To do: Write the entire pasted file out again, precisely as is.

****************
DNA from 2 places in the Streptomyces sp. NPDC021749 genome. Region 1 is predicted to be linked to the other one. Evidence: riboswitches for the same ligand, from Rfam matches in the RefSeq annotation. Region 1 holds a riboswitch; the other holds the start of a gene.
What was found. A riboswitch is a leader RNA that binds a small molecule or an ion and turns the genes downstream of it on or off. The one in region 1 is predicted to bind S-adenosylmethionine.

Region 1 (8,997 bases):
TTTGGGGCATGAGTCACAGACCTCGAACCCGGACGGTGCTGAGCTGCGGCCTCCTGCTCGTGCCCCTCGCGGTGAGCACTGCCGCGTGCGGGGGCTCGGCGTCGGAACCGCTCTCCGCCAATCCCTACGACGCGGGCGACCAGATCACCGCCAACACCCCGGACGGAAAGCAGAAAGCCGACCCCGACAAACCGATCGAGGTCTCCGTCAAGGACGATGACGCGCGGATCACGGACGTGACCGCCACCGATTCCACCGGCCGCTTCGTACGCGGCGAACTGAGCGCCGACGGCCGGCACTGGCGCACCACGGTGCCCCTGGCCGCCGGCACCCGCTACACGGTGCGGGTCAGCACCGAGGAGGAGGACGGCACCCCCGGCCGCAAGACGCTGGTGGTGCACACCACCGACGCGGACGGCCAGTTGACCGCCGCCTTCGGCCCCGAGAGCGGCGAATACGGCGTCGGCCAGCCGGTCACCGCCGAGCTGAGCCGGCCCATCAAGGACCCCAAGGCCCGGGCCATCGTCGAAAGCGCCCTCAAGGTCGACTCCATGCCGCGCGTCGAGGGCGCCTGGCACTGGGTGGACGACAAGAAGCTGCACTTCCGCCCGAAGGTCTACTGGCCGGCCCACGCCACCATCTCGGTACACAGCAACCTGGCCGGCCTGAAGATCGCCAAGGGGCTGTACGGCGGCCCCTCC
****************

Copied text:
DNA from 2 places in the Streptomyces sp. NPDC021749 genome. Region 1 is predicted to be linked to the other one. Evidence: riboswitches for the same ligand, from Rfam matches in the RefSeq annotation. Region 1 holds a riboswitch; the other holds the start of a gene.
What was found. A riboswitch is a leader RNA that binds a small molecule or an ion and turns the genes downstream of it on or off. The one in region 1 is predicted to bind S-adenosylmethionine.

Region 1 (8,997 bases):
TTTGGGGCATGAGTCACAGACCTCGAACCCGGACGGTGCTGAGCTGCGGCCTCCTGCTCGTGCCCCTCGCGGTGAGCACTGCCGCGTGCGGGGGCTCGGCGTCGGAACCGCTCTCCGCCAATCCCTACGACGCGGGCGACCAGATCACCGCCAACACCCCGGACGGAAAGCAGAAAGCCGACCCCGACAAACCGATCGAGGTCTCCGTCAAGGACGATGACGCGCGGATCACGGACGTGACCGCCACCGATTCCACCGGCCGCTTCGTACGCGGCGAACTGAGCGCCGACGGCCGGCACTGGCGCACCACGGTGCCCCTGGCCGCCGGCACCCGCTACACGGTGCGGGTCAGCACCGAGGAGGAGGACGGCACCCCCGGCCGCAAGACGCTGGTGGTGCACACCACCGACGCGGACGGCCAGTTGACCGCCGCCTTCGGCCCCGAGAGCGGCGAATACGGCGTCGGCCAGCCGGTCACCGCCGAGCTGAGCCGGCCCATCAAGGACCCCAAGGCCCGGGCCATCGTCGAAAGCGCCCTCAAGGTCGACTCCATGCCGCGCGTCGAGGGCGCCTGGCACTGGGTGGACGACAAGAAGCTGCACTTCCGCCCGAAGGTCTACTGGCCGGCCCACGCCACCATCTCGGTACACAGCAACCTGGCCGGCCTGAAGATCGCCAAGGGGCTGTACGGCGGCCCCTCC